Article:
|Officer Andrew Groman|
BALTIMORE —Police said they have charged a repeat violent offender in connection with the shooting of a city police officer during a traffic stop near Mondawmin Mall in west Baltimore on Sunday night.
Police said the officer and his partner conducted the stop at a gas station in the 2600 block of Gwynns Falls Parkway around 7:15 p.m.
The incident started Sunday night when the suspect car was initially spotted by a different officer at a nearby gas station. Police said that officer smelled a strong odor of marijuana coming from the car and called it in.
The car was pulled over a short time later by 27-year-old Officer Andrew Groman -- a three-year veteran of the force -- and five other officers, according to police. Surveillance video showed the car was surrounded by officers.
"They did a car stop on suspicious activity, and they walked up to the car," said Police Commissioner Anthony Batts.
Police said the driver followed instructions, but 19-year-old Donte Jones, who was in the back seat, wouldn't get out of the car and refused to show his hands.
"One officer advised him that if he didn't comply he would be tased. At some point in time, there was the discharging of the firearm, and there was the firing of the Taser. Exactly which event happened first is still under investigation," Baltimore City police Maj. Stanley Branford said. "We do know, however, that the suspect who was the only one who fired a weapon."
Three shots were fired, striking Groman once in the abdomen, just below his bulletproof vest, police said. They do not believe any officers fired their service weapons.
Jones was chased a couple of blocks away and captured by a Baltimore City and a Coppin State police officer.
Groman's partner rushed him to Sinai Hospital, where he had surgery Sunday night. Groman's family was brought in from out of state to be by his side.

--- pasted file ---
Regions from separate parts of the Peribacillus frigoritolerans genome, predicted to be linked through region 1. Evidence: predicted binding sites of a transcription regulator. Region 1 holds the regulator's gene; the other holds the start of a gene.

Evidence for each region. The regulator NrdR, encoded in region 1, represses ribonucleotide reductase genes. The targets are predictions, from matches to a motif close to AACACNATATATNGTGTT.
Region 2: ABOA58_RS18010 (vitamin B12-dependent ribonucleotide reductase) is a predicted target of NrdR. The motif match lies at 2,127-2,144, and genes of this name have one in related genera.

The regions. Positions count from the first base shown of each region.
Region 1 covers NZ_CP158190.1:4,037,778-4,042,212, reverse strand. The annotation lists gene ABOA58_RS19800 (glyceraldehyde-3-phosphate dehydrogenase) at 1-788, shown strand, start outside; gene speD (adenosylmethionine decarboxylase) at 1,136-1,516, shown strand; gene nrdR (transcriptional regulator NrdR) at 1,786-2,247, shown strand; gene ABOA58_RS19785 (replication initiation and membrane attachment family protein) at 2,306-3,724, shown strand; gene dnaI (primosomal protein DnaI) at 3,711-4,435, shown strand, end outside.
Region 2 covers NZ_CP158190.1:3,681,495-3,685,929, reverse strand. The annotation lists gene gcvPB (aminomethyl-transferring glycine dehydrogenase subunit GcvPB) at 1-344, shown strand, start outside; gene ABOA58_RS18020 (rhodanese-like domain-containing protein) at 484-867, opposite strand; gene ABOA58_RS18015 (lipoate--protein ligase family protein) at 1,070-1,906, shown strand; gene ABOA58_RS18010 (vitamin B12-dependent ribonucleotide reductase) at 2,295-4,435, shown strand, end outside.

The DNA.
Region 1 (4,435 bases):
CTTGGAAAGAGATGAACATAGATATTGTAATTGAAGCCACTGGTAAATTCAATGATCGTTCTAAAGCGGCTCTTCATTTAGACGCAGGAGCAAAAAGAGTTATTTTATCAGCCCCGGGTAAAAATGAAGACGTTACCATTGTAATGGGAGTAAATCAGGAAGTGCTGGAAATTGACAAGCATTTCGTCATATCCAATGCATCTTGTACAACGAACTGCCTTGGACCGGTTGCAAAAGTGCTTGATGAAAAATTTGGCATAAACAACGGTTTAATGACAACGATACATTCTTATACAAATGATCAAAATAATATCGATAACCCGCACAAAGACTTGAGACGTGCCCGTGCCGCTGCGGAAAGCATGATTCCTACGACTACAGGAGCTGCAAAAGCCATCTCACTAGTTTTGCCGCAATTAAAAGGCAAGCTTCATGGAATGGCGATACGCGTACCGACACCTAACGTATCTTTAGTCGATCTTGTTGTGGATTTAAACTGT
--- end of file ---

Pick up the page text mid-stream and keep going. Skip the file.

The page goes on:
"The surgery team was down immediately, and within a few minutes he was taken up to the operating room," said Sinai Hospital's Dr. Lisa Kirkland on Sunday night. "At this point, all I can tell you is he's doing well."
Police said Groman was listed in stable condition Tuesday. He hasn't yet been able to talk to officials about the incident.
"One of our officers was for no reason attacked viciously by (the gunman)," Baltimore police Deputy Cmdr. Jerry Rodriguez said.
"We have recovered the gun," Batts said.
Groman has also been a firefighter with the Pikesville Volunteer Fire Company since 2013.
Suspect due in court on other charges
City police said four people who were in the car were taken into custody, but only Jones was charged in the shooting. A city police commander said Jones is a violent repeat offender. He faces attempted murder charges in connection with Sunday's shooting, police said.
"This is a situation where had the individuals in the car complied with the officers' directions, at best, it may be a citation," Rodriguez said.
According to charging documents, Jones confessed to shooting at Groman at least twice and fleeing the scene. In court on Tuesday, Jones blurted, "I didn't make a confession." Police said the investigation is ongoing.